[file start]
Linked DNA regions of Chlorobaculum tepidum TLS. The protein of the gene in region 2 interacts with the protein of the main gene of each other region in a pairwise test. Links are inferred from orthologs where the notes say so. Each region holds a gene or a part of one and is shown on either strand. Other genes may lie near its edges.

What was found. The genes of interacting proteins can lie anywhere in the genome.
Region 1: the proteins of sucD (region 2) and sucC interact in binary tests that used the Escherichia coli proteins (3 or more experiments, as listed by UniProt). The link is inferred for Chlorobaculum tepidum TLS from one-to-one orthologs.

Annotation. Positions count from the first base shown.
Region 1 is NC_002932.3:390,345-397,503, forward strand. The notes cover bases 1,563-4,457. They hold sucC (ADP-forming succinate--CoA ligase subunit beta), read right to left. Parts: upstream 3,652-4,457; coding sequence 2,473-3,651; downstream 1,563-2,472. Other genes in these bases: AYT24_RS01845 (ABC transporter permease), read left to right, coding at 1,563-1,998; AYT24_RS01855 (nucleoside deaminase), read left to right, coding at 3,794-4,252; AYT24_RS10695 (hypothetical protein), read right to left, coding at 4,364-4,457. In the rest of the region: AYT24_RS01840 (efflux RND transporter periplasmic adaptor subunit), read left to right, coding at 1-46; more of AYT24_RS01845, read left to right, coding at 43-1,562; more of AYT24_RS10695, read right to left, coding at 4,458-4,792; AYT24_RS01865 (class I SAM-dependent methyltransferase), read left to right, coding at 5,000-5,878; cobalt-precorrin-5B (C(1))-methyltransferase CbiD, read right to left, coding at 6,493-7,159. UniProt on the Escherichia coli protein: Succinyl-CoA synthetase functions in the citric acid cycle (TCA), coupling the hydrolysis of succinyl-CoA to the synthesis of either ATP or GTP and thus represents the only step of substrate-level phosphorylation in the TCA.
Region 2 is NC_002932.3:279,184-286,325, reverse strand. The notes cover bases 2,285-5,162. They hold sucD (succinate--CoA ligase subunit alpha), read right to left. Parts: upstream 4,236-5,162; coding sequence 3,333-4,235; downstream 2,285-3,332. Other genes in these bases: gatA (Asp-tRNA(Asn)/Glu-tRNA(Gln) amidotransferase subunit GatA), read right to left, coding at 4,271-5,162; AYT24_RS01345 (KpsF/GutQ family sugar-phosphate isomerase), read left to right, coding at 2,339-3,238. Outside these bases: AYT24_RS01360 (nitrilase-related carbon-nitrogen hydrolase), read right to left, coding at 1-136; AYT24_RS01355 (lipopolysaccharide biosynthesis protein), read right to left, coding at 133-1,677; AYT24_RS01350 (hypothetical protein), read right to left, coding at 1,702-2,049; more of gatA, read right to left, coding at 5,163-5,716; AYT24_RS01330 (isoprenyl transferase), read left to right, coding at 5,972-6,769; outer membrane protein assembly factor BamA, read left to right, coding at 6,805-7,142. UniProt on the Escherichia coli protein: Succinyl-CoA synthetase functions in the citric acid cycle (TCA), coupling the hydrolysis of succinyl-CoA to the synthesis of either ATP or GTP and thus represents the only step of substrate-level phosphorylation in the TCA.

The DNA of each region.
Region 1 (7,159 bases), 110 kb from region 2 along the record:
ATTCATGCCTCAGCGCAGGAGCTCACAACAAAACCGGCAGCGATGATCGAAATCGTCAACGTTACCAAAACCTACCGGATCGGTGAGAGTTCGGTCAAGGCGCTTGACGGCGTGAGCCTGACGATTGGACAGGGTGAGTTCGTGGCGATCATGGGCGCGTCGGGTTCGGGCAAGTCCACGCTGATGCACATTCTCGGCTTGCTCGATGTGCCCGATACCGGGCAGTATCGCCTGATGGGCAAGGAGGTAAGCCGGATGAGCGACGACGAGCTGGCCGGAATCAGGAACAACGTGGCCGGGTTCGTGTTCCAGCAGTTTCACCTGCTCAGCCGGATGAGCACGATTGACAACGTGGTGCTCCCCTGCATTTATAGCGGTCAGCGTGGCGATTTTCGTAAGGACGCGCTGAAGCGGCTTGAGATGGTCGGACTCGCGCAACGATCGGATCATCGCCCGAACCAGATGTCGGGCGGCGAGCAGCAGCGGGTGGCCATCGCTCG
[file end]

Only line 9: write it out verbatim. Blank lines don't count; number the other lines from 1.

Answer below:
ATTCATGCCTCAGCGCAGGAGCTCACAACAAAACCGGCAGCGATGATCGAAATCGTCAACGTTACCAAAACCTACCGGATCGGTGAGAGTTCGGTCAAGGCGCTTGACGGCGTGAGCCTGACGATTGGACAGGGTGAGTTCGTGGCGATCATGGGCGCGTCGGGTTCGGGCAAGTCCACGCTGATGCACATTCTCGGCTTGCTCGATGTGCCCGATACCGGGCAGTATCGCCTGATGGGCAAGGAGGTAAGCCGGATGAGCGACGACGAGCTGGCCGGAATCAGGAACAACGTGGCCGGGTTCGTGTTCCAGCAGTTTCACCTGCTCAGCCGGATGAGCACGATTGACAACGTGGTGCTCCCCTGCATTTATAGCGGTCAGCGTGGCGATTTTCGTAAGGACGCGCTGAAGCGGCTTGAGATGGTCGGACTCGCGCAACGATCGGATCATCGCCCGAACCAGATGTCGGGCGGCGAGCAGCAGCGGGTGGCCATCGCTCG